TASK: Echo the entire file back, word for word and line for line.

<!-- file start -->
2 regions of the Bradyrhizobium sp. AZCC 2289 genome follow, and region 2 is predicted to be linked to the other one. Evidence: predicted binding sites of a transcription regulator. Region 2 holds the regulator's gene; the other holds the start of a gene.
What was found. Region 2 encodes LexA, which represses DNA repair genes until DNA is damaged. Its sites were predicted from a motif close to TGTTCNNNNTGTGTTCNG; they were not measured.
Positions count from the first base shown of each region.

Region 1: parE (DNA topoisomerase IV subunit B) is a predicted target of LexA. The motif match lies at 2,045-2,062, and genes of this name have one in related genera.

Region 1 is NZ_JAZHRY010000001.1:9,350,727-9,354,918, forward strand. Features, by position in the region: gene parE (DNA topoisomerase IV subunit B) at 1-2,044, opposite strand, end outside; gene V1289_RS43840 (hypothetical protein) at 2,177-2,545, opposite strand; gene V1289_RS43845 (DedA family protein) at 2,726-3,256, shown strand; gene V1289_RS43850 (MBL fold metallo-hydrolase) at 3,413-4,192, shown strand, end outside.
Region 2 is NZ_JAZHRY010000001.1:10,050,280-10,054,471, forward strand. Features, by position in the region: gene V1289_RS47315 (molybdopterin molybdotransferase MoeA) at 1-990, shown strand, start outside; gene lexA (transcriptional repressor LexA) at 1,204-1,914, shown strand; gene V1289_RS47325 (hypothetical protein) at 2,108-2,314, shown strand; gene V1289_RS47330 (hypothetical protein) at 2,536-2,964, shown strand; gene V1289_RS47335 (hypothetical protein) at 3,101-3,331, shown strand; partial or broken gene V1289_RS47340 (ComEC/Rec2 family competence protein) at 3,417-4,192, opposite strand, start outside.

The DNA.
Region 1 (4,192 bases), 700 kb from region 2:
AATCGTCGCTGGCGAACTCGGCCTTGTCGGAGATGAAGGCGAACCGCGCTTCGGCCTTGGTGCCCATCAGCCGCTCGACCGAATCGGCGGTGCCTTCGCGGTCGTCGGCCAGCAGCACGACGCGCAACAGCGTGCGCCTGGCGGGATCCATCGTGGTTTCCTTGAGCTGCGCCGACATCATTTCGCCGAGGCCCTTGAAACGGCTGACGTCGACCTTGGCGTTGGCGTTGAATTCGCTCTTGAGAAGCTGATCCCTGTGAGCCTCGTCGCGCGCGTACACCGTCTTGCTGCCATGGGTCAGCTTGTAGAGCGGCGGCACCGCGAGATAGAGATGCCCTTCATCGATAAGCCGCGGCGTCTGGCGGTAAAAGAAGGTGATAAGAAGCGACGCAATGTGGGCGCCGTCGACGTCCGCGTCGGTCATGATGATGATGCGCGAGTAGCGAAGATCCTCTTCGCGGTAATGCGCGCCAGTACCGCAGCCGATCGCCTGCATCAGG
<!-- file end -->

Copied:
2 regions of the Bradyrhizobium sp. AZCC 2289 genome follow, and region 2 is predicted to be linked to the other one. Evidence: predicted binding sites of a transcription regulator. Region 2 holds the regulator's gene; the other holds the start of a gene.
What was found. Region 2 encodes LexA, which represses DNA repair genes until DNA is damaged. Its sites were predicted from a motif close to TGTTCNNNNTGTGTTCNG; they were not measured.
Positions count from the first base shown of each region.

Region 1: parE (DNA topoisomerase IV subunit B) is a predicted target of LexA. The motif match lies at 2,045-2,062, and genes of this name have one in related genera.

Region 1 is NZ_JAZHRY010000001.1:9,350,727-9,354,918, forward strand. Features, by position in the region: gene parE (DNA topoisomerase IV subunit B) at 1-2,044, opposite strand, end outside; gene V1289_RS43840 (hypothetical protein) at 2,177-2,545, opposite strand; gene V1289_RS43845 (DedA family protein) at 2,726-3,256, shown strand; gene V1289_RS43850 (MBL fold metallo-hydrolase) at 3,413-4,192, shown strand, end outside.
Region 2 is NZ_JAZHRY010000001.1:10,050,280-10,054,471, forward strand. Features, by position in the region: gene V1289_RS47315 (molybdopterin molybdotransferase MoeA) at 1-990, shown strand, start outside; gene lexA (transcriptional repressor LexA) at 1,204-1,914, shown strand; gene V1289_RS47325 (hypothetical protein) at 2,108-2,314, shown strand; gene V1289_RS47330 (hypothetical protein) at 2,536-2,964, shown strand; gene V1289_RS47335 (hypothetical protein) at 3,101-3,331, shown strand; partial or broken gene V1289_RS47340 (ComEC/Rec2 family competence protein) at 3,417-4,192, opposite strand, start outside.

The DNA.
Region 1 (4,192 bases), 700 kb from region 2:
AATCGTCGCTGGCGAACTCGGCCTTGTCGGAGATGAAGGCGAACCGCGCTTCGGCCTTGGTGCCCATCAGCCGCTCGACCGAATCGGCGGTGCCTTCGCGGTCGTCGGCCAGCAGCACGACGCGCAACAGCGTGCGCCTGGCGGGATCCATCGTGGTTTCCTTGAGCTGCGCCGACATCATTTCGCCGAGGCCCTTGAAACGGCTGACGTCGACCTTGGCGTTGGCGTTGAATTCGCTCTTGAGAAGCTGATCCCTGTGAGCCTCGTCGCGCGCGTACACCGTCTTGCTGCCATGGGTCAGCTTGTAGAGCGGCGGCACCGCGAGATAGAGATGCCCTTCATCGATAAGCCGCGGCGTCTGGCGGTAAAAGAAGGTGATAAGAAGCGACGCAATGTGGGCGCCGTCGACGTCCGCGTCGGTCATGATGATGATGCGCGAGTAGCGAAGATCCTCTTCGCGGTAATGCGCGCCAGTACCGCAGCCGATCGCCTGCATCAGG